In $323M wishlist, SOUTHCOM wants money to counter Chinese influence, drugs in South America

US Southern Command laid out 20 different unfunded budget priorities for fiscal year 2025 in a 28-page list sent to Congress and obtained by Breaking Defense.

UNITAS 2023: Riverine Training

U.S. Marines Corps 1st Lt. David Powell guards the perimeter of a UH-1Y Venom landing zone during riverine operations training on the Río Sinú during UNITAS LXIV near Base de Entrenamiento de Infantería de Marina in Coveñas, Colombia, July 14, 2023. (U.S. Marine Corps photo by Sgt. Juan Carpanzano)

WASHINGTON — Should lawmakers see fit to add it on, US Southern Command could use an additional $322.6 million in its fiscal 2025 budget to pay for array of needs, ranging from millions in security assistance funding to keep US partner nations from falling prey to Chinese influence, to new equipment and facilities dedicated to the counter-narcotics mission.

In all, SOUTHCOM laid out 20 different unfunded budget priorities for FY25 in a 28-page list sent to Congress today and obtained by Breaking Defense.

The list is topped by the most expensive line item: $90 million SOUTHCOM wants in order to build a new command and control facility at Naval Air Station Key West to support the Joint-Interagency Task Force-South mission, which focuses on the interdiction of cocaine and other drugs. Current facilities, the command says, have exceeded their service life, pose safety risks and are at “significant risk” of not meeting mission requirements.

Security assistance to individual friendly nations made up a major portion of the list, with SOUTHCOM outlining $23 million for Ecuador, $3.7 million for Paraguay, $2.8 million for the Dominican Republic, $495,000 for Chile, $4.6 million for Jamaica, $12.5 million for Guatemala, and $5.7 million for Trinidad and Tobago and to meet various training and equipment needs.

Failure to provide that funding, SOUTHCOM warned, could result in greater domestic instability or other factors that could pave the way for China to deepen its relationships with local public and private institutions and exert more influence in the region.

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Unfunded Air Force training exercises in the Caribbean and South America, totaling $37 million, typically provide a “strategic opportunity” to build ties with partner militaries that, if lost, could also lead to China filling the vacuum, SOUTHCOM said.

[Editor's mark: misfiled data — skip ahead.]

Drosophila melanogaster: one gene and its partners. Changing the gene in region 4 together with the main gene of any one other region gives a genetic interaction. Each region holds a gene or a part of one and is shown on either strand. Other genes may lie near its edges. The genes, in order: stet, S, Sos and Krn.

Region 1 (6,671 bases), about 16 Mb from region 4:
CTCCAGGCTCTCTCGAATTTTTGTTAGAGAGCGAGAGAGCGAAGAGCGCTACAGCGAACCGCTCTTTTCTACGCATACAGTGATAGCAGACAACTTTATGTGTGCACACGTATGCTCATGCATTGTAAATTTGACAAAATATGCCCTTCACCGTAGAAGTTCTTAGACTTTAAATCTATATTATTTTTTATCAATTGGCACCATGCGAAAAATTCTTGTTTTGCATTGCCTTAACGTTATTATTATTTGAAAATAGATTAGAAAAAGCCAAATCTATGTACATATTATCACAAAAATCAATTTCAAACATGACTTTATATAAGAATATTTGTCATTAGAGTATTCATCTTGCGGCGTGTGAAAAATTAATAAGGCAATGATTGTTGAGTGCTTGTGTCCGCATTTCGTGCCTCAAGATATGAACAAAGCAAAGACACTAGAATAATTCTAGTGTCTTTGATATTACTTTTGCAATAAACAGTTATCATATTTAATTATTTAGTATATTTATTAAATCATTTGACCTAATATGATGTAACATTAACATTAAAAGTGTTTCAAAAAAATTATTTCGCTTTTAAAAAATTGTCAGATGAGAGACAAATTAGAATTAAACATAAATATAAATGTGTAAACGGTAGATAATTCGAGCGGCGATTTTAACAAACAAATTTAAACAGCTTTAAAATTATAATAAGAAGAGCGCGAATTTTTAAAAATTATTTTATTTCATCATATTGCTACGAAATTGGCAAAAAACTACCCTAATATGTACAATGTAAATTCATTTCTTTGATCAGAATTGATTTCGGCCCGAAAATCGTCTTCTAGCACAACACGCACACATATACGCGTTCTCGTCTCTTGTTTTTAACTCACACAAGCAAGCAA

SOUTHCOM leaders have consistently raised alarm bells in recent years about increased activities by China in the region.

Beijing seeks to gain access to waterways and materials in Latin America and the Caribbean, and is using its economic influence to sway nations in the region to cut diplomatic ties with Taiwan, SOUTHCOM Commander Gen. Laura Richardson told lawmakers on March 14.

“The PRC [People’s Republic of China] is playing the ‘long game’ with its development of dual-use sites and facilities throughout the region,” she stated in testimony to the Senate Armed Services Committee. “The PRC messages its investments as peaceful, but in fact, many serve as points of future multi-domain access for the PLA and strategic naval chokepoints.”

While the majority of the list given to lawmakers today was dedicated to training requirements and needs at military installations, one major equipment buy made the list: With an additional $30 million, SOUTHCOM could purchase a second special mission ship for the Army, used by the service to disrupt drug trafficking.

Other unfunded needs include $22.6 million required to maintain SOUTHCOM’s connection to the Defense Department Information Network and $21.2 million for the Theater Maintenance Partnership Initiative, which trains US partners in the region how to repair and sustain equipment.